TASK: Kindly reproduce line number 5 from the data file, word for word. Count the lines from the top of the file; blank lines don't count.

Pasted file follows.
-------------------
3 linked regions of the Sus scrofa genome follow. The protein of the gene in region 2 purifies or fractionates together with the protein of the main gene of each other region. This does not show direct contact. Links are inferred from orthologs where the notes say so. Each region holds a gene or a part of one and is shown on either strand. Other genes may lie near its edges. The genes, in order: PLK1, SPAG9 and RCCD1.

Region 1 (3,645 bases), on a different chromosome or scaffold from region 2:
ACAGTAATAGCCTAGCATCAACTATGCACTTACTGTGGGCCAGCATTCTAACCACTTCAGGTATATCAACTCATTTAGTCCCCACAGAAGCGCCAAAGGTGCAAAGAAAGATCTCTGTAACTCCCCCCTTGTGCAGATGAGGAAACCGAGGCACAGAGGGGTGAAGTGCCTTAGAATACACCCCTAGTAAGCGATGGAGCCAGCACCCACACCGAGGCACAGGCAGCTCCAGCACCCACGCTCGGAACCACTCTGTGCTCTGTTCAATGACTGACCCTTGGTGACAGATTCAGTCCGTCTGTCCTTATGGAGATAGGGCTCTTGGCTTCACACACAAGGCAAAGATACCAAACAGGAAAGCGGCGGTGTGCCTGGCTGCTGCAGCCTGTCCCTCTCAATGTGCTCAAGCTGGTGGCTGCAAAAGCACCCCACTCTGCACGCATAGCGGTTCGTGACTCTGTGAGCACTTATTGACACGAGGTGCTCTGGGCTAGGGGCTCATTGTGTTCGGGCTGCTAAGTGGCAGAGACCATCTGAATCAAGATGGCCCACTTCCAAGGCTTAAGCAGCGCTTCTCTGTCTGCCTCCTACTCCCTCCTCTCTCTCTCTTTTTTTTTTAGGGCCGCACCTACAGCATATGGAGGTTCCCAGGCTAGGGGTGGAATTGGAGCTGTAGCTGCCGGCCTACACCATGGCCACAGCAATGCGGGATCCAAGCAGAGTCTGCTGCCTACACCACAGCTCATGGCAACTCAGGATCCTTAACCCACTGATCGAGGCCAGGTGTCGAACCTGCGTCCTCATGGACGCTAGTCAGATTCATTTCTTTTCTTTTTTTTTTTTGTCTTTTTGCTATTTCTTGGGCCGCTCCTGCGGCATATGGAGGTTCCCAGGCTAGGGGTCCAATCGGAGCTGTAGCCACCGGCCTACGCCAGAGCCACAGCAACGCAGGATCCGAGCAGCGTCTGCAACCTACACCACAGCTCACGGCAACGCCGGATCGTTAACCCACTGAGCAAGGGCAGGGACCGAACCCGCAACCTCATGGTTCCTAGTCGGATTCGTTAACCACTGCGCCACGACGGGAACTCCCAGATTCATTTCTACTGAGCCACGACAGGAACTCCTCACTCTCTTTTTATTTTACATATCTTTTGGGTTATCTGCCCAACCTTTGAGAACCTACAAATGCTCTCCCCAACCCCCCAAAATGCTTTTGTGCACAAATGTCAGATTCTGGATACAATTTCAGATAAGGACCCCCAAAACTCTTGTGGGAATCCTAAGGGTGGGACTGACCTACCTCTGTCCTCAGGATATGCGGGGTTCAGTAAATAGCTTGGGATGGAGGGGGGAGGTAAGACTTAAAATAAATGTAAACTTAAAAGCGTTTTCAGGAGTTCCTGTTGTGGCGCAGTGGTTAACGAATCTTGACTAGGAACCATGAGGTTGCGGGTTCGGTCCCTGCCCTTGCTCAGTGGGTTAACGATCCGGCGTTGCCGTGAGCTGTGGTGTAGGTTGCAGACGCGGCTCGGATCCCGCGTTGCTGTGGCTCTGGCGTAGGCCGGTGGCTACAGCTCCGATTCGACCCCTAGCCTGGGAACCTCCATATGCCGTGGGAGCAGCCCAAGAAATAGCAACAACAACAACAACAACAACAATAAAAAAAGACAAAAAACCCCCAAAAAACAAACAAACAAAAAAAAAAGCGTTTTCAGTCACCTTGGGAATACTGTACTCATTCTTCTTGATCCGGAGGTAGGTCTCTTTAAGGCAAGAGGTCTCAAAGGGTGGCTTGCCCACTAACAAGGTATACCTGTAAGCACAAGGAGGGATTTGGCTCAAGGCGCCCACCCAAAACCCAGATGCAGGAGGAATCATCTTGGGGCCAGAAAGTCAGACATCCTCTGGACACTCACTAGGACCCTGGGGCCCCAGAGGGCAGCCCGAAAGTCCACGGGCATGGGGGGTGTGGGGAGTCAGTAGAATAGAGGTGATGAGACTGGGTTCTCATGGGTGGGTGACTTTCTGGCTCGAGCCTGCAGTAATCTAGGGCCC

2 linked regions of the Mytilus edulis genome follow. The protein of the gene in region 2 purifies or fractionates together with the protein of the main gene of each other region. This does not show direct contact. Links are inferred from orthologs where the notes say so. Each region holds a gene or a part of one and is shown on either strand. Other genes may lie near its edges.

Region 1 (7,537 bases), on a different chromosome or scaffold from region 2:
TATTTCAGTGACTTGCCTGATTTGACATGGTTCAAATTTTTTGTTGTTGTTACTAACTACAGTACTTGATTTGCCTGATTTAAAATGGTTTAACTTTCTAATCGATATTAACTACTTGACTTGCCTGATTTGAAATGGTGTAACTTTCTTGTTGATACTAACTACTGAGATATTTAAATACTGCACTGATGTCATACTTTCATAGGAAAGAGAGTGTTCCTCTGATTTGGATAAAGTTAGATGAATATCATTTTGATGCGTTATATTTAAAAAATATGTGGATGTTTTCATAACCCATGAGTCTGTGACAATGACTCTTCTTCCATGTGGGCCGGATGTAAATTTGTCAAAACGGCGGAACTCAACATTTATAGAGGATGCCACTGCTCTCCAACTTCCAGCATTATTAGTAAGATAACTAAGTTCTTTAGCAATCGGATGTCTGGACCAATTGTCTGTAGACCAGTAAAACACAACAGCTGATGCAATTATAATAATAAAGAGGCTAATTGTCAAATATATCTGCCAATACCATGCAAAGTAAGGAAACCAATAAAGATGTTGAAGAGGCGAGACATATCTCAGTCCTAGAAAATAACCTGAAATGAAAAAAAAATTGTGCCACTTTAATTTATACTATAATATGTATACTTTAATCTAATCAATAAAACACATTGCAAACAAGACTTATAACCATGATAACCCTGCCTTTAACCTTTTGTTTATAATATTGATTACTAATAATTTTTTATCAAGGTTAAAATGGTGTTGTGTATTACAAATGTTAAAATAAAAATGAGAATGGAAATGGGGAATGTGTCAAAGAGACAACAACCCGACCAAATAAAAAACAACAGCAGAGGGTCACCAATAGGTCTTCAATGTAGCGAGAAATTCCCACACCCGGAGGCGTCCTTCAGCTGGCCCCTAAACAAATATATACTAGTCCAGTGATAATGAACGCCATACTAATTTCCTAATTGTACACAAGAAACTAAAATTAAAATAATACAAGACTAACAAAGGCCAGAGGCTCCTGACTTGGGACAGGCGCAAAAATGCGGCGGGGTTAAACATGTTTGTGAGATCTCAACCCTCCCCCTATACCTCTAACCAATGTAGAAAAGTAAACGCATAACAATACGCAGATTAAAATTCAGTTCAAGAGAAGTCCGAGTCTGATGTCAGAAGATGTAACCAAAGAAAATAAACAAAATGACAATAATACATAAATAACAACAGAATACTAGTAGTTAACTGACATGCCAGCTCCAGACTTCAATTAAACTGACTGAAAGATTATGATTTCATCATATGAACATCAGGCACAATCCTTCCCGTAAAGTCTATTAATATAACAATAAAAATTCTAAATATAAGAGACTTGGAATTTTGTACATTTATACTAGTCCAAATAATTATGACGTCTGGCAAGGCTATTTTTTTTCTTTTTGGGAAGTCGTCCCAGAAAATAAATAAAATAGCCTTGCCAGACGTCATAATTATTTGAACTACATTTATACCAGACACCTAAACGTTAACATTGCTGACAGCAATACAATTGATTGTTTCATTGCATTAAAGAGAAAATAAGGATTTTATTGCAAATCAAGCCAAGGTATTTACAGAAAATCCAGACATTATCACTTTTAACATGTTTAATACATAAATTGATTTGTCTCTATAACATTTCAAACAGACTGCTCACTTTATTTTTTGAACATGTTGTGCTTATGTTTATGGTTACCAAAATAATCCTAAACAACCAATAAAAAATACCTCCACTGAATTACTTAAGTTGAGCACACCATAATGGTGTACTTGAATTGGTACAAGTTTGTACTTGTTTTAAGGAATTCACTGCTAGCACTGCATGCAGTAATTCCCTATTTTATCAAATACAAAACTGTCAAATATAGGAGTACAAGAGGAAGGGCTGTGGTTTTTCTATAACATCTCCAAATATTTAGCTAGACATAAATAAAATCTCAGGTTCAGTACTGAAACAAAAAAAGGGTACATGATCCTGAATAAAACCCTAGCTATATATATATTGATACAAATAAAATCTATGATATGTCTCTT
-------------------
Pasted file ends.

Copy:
Region 1 (7,537 bases), on a different chromosome or scaffold from region 2: